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Does China want to become the lead-acid battery manufacturer for the whole world

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Does China want to become the lead-acid battery manufacturer for the whole world

In the span of less than twenty years China has become the biggest lead-acid batteries manufacturer worldwide, and the only substantial net exporter.Does China want to become the lead-acid battery manufacturer for the whole world?

Lead-acid batteries are employed in a variety of applications, most notably as vehicle SLI (starter, lighting and ignition) batteries, followed by telecoms, UPS, oil & gas and recently e-vehicles.

It is a mature technology which has been around for than 150 years, accounts for a global market of USD 50 billion, and shows no signs of being supplanted by newer technologies, such as lithium-ion batteries, any time soon.

Twenty years ago, Chinese companies manufacturing lead-acid batteries were few, Government-controlled, employed obsolete equipment and technology and struggled to satisfy the fast-growing domestic demand.

Thanks to privatization of State-owned companies, joint ventures with foreign companies to acquire much sought after know-how, and relentless hard work, a batch of Chinese manufacturers has emerged to now rank amongst the biggest producers of batteries worldwide.

The Chinese battery industry as a whole has grown far beyond satisfying domestic demand, and is now the only net exporter of lead-acid batteries worldwide, not only to South-East Asia and Africa but also to Europe and the US.

So, what’s so special about Chinese making batteries? is this just another China economic success story? Well, yes and no.

Ten years ago, as the Chinese manufacturers were beginning to export in droves, the Chinese government levied a 17% VAT tax on lead-acid batteries destined for export. Goods exported are purchased by parties which are not fiscally resident in China and therefore cannot reclaim the 17% VAT as tax credit – to all intents and purposes, it amounts to a 17% export tax.

Then in 2011 the Government closed down 90% of lead-acid batteries manufacturers, with the intention of cracking down on lead poisoning cases and water and air pollution.

Granted, most of the factories affected were small “garage” manufacturers, so overall capacity was hardly affected; however also many of the bigger companies had to undergo complex environmental audits which in several cases halted or hindered production; some manufacturers had to close their plants in coastal and metropolitan areas and transfer production inland.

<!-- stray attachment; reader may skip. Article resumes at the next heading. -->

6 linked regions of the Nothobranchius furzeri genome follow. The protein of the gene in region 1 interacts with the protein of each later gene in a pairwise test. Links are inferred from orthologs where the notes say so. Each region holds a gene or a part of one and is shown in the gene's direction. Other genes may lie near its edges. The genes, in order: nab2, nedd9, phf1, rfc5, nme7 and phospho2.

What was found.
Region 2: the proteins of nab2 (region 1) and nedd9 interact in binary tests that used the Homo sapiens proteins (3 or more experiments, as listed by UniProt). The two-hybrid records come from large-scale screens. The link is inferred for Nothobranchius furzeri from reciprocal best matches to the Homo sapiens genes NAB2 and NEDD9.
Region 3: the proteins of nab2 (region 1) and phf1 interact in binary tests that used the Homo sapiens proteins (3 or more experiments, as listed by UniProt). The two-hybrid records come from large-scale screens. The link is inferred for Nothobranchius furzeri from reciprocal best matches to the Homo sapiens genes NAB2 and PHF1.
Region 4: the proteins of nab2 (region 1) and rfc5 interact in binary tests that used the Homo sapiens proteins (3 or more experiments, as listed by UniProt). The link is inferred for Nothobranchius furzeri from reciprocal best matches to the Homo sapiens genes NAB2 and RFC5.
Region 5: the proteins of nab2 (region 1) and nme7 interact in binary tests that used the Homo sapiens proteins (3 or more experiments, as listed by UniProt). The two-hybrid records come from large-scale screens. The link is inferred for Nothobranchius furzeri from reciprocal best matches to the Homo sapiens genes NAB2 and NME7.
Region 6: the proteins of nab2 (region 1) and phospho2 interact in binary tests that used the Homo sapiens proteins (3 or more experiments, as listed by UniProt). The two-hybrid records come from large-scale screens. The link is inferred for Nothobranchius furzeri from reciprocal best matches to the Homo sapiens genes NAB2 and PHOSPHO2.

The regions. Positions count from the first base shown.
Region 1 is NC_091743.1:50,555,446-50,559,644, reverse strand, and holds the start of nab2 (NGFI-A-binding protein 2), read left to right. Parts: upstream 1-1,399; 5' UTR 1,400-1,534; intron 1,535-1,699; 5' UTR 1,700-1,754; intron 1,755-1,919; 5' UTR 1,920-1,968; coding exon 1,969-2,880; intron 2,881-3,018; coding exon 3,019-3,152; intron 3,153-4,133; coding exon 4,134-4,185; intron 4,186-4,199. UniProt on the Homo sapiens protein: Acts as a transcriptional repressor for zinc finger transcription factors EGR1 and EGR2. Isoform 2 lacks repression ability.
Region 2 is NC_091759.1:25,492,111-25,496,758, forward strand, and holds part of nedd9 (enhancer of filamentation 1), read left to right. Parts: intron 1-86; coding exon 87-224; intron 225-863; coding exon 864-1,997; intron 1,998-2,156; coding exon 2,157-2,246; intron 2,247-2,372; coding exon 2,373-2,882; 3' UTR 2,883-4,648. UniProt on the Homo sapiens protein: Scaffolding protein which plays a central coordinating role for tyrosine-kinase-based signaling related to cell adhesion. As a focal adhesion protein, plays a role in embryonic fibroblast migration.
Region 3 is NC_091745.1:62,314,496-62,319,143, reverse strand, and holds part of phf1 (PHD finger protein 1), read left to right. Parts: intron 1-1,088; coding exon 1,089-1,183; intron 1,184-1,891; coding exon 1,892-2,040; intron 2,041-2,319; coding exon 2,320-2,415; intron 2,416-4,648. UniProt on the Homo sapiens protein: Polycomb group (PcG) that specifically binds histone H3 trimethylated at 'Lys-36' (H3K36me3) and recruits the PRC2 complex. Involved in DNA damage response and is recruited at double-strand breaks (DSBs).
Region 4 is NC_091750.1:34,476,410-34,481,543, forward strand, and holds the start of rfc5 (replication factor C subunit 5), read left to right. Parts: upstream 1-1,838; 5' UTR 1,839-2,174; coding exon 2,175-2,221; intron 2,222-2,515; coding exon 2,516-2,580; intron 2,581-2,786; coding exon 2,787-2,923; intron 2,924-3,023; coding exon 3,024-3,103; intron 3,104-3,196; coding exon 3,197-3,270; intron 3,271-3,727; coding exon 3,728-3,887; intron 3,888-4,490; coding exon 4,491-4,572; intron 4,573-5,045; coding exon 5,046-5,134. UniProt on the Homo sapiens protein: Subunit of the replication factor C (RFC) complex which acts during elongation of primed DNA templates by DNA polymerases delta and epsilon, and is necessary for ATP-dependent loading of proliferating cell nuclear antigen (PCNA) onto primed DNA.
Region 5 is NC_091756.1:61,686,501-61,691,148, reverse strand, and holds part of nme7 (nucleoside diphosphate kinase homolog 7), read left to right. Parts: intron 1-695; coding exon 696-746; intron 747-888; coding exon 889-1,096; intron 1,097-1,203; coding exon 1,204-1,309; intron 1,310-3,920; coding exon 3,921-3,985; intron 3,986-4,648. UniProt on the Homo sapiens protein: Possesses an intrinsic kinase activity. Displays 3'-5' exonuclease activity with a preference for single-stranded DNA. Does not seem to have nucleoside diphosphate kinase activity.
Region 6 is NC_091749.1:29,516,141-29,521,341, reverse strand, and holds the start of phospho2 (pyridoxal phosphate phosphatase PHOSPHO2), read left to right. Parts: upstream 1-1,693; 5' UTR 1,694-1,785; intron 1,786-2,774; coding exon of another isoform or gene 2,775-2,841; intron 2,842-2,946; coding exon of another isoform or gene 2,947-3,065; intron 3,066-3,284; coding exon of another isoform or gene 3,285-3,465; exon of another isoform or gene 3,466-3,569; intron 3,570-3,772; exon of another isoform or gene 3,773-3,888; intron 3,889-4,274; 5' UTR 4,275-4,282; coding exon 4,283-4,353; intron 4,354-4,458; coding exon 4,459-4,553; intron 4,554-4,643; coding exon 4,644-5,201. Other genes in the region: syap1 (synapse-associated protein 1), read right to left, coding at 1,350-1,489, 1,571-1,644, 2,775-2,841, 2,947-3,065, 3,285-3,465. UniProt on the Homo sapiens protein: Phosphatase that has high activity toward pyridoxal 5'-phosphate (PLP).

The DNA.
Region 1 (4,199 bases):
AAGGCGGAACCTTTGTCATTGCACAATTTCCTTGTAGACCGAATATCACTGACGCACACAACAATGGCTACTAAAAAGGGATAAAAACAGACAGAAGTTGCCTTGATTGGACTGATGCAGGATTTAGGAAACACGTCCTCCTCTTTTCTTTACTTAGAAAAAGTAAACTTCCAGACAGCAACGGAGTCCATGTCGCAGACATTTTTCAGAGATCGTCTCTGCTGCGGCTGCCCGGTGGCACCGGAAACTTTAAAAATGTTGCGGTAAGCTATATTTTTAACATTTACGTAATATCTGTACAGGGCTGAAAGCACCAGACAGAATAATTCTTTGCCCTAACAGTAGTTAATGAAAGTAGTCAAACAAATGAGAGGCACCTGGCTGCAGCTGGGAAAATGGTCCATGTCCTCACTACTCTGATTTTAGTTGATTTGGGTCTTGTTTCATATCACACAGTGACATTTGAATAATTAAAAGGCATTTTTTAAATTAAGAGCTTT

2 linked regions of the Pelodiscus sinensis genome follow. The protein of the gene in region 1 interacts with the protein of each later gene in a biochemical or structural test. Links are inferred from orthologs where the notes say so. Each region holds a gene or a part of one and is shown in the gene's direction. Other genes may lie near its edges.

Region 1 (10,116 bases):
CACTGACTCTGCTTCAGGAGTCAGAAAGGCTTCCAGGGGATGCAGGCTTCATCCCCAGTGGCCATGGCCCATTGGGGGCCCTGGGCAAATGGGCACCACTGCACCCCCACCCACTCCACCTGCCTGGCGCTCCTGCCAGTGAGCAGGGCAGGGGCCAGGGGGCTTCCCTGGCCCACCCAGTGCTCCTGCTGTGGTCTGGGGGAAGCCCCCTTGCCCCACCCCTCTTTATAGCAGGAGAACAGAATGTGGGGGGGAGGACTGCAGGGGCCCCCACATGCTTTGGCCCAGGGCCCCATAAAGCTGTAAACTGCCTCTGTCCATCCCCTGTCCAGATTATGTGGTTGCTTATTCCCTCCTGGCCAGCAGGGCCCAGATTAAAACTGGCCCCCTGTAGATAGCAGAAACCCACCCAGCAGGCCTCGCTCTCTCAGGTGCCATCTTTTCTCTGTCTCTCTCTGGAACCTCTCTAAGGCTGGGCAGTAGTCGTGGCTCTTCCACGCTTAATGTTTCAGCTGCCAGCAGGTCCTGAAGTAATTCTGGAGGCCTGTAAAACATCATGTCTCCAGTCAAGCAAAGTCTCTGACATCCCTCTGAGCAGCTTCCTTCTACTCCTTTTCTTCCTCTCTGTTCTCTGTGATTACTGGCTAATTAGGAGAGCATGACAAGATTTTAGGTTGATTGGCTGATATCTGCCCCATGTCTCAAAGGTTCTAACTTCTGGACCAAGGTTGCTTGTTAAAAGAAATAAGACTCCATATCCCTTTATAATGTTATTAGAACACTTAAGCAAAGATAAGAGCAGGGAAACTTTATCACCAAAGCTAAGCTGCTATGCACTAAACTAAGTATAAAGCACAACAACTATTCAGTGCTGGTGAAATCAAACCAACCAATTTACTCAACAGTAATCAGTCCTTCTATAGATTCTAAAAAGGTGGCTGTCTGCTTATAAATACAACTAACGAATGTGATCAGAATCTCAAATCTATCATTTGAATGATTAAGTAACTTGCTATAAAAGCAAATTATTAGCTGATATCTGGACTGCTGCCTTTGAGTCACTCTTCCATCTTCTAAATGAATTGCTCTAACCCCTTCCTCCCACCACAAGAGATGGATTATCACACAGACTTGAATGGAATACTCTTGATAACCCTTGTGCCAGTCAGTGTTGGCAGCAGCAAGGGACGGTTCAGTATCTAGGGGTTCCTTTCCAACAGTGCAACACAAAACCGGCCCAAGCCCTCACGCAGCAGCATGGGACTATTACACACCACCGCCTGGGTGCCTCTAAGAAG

While the move falls within a comprehensive plan of the Chinese Government to bring pollution under control, the speed and thoroughness with which the lead-acid industry was singled out for such decisive action is notable.

Finally, effective January 1st 2016, the Chinese Government will introduce a new 4% consumption tax on all lead-acid batteries, be they for domestic use or export. Interestingly, the new tax does not apply to lithium ion or nickel-hydrogen batteries.

What to make of it all?

Beijing has successfully developed the Chinese lead-acid battery industry to achieve self-sufficiency, but having reached that goal, does not want the industry to develop further.

“State-controlled capitalism” means the Government chooses which “strategic” industries to develop, and lead-acid batteries is not one of them.

Lead-acid battery manufacturing is a labour-intensive, small profit margin, strong environmental impact industry, and its further development does not fall within the Chinese government 5-year plans.

Big Chinese battery manufacturers are rather advised to either start-up factories outside China, typically in South-East Asia or Africa, or devote their new-found resources to new technologies such as lithium-ion batteries.

A few Chinese battery companies, in fact, are already doing so in Vietnam, Malaysia and Bangladesh, and in the coming years the path they have beaten will be followed by others.

Lead-acid batteries are heavy and don’t travel well, so bringing the manufacturing facility close to the end-user makes economic sense, especially as often the main raw material (lead) is imported from Australia, so also the inbound trip is shorter and cheaper.

Economic logic aside, however, China factory delocalization on an industrial scale (as opposed to mum & pop textile labs on the outskirts of Prato) constitutes a big symbolic step in China’s economic development, and its impact on the world economy.

Gone are the times of “Engineered in California, made in China”, to give way to the days of “Engineered in China, made in Vietnam/Indonesia/Zimbabwe”?


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